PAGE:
Q: I have a problem with the notion of gratefulness: When I am grateful for the relative ease of the life I lead, it underscores the inequities throughout the world to an unbearable extent. How can I be happy or grateful for having been born here rather than in Haiti or Congo or Iraq or China? To be grateful for the good fortune of our lives intimates that “the other” is not as blessed. How am I better than they? I can’t make that judgment. About all I can do is observe and try where and whenever possible to help others. The trouble with gratitude is that one feels somehow that whatever is received was deserved. Why should I be more deserving than anyone else in the larger scheme of things? — A.L., USA

A: +Dear A., you wrote, “The trouble with gratitude is that one feels somehow that whatever is received was deserved. Why should I be more deserving than anyone else in the larger scheme of things?” You could of course go back to an experience of gratefulness and explore it still more deeply to discover that at its very core there is the feeling of utter undeservedness. Perhaps you’re familiar with the Gospel thought that God lets rain fall “on the just and the unjust alike” — whereby the just may very well be the others.

The richness of blessings you feel in your own life gives you an abundance out of which you can let healing flow towards the suffering which both you and i feel so keenly in our world right now. It makes me happy that we are connected through peacemaking efforts and the Gratefulness site.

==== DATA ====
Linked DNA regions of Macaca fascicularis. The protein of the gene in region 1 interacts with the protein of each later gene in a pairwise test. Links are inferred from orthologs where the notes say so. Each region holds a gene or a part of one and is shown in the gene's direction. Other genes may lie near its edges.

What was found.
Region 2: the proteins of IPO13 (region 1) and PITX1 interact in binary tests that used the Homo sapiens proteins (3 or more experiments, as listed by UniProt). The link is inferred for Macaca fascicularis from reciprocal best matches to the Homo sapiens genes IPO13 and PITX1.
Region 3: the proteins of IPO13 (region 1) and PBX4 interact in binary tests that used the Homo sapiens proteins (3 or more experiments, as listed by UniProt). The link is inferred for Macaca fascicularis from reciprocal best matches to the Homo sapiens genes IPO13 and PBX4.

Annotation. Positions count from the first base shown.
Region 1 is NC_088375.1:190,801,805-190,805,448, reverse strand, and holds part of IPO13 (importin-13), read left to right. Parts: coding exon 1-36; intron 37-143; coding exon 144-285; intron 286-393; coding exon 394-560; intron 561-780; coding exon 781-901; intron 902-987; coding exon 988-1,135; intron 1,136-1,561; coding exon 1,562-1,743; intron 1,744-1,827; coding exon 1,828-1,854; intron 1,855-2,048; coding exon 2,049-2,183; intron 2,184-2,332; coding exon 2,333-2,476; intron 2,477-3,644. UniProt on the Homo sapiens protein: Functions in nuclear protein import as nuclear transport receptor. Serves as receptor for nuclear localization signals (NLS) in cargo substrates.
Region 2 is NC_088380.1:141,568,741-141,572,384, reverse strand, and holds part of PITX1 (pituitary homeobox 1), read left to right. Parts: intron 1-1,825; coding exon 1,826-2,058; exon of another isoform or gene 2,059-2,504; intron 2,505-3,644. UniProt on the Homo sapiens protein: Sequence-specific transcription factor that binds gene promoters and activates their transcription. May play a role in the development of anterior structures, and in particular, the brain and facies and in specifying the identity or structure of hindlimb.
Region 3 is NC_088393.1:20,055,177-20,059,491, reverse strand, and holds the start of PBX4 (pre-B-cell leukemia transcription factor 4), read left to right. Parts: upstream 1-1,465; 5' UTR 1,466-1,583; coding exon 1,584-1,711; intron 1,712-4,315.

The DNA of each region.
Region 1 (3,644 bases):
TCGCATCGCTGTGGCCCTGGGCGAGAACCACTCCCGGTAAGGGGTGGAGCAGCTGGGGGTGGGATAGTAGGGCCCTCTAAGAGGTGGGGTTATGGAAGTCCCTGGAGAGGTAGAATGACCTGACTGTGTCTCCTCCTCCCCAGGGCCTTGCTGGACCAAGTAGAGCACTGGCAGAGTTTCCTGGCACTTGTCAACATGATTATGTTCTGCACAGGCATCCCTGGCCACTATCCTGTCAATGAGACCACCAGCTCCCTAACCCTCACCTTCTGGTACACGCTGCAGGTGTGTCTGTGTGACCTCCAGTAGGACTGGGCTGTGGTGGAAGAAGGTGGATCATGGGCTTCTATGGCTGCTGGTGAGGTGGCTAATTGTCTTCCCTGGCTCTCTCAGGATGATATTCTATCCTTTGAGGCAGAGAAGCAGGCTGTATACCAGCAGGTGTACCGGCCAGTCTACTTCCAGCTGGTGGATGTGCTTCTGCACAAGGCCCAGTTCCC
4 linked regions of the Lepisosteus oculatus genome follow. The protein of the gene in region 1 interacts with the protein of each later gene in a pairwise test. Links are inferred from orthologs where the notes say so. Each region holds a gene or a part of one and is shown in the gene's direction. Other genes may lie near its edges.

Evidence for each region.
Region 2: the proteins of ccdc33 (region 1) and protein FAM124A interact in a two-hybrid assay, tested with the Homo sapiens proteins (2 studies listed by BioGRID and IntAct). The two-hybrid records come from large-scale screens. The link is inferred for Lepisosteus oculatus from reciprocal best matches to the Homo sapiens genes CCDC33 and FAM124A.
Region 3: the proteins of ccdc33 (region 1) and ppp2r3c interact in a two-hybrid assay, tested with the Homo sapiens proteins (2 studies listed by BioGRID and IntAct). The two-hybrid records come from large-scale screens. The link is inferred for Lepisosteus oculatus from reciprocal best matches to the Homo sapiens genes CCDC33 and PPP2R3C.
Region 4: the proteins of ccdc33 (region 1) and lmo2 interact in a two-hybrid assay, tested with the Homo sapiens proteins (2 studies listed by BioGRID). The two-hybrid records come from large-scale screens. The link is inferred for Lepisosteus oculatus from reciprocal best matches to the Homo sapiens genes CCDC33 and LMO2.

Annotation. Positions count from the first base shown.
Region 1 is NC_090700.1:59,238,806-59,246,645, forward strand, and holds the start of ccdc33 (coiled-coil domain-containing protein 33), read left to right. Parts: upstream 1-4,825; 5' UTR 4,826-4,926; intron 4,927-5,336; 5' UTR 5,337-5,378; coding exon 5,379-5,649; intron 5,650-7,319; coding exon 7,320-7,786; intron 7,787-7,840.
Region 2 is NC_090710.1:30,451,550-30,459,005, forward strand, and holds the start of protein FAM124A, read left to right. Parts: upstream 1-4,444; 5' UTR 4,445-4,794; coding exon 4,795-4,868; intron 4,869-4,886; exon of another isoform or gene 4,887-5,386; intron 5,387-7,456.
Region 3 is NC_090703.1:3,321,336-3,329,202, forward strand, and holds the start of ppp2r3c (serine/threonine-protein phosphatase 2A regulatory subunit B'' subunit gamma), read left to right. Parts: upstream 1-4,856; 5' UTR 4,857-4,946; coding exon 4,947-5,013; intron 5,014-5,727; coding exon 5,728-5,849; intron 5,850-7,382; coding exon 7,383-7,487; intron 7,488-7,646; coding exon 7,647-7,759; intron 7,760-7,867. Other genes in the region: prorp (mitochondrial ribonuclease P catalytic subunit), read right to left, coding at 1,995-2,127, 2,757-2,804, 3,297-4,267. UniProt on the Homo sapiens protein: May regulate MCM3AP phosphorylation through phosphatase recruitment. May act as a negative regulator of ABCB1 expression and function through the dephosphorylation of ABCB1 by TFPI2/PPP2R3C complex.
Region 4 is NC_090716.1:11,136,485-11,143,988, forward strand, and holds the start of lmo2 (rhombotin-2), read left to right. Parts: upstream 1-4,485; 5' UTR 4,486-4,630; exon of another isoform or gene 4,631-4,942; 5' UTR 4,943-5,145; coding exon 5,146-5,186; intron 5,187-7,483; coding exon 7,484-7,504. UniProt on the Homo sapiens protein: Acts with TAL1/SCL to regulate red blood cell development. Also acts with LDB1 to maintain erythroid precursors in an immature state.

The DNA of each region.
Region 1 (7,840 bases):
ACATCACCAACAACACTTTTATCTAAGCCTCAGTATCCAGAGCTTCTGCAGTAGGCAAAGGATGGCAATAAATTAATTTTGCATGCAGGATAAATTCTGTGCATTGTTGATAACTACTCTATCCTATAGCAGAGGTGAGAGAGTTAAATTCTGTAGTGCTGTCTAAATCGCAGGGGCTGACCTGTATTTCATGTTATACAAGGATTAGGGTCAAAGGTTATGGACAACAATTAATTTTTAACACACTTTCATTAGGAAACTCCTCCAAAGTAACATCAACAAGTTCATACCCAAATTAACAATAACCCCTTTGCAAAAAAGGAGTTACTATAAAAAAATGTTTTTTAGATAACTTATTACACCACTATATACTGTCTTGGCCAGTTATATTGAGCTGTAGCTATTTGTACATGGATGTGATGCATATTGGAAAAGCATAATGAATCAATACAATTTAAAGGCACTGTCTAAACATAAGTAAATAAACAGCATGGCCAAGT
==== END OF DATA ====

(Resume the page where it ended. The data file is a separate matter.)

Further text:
— Your Brother David


Br. David Steindl-Rast
Q&A
Br. David Steindl-Rast, OSB

Br. David Steindl-Rast, OSB

About the author
Brother David Steindl-Rast — author, scholar, and Benedictine monk — is beloved the world over for his enduring message about gratefulness as the true source of lasting happiness. Known to many as the “grandfather of gratitude,” Br. David has been a source of inspiration and spiritual friendship to countless leaders and luminaries around the world including Desmond Tutu, the Dalai Lama, Thich Nhat Hanh, Thomas Merton, and more. He has been one of the most important figures in the modern interfaith dialogue movement, and has taught with thought-leaders such as Eckhart Tolle, Jack Kornfield, and Roshi Joan Halifax. His wisdom has been featured in recent interviews with Oprah Winfrey, Krista Tippett, and Tami Simon and his TED talk has been viewed almost 10,000,000 times. Learn more about Br. David here.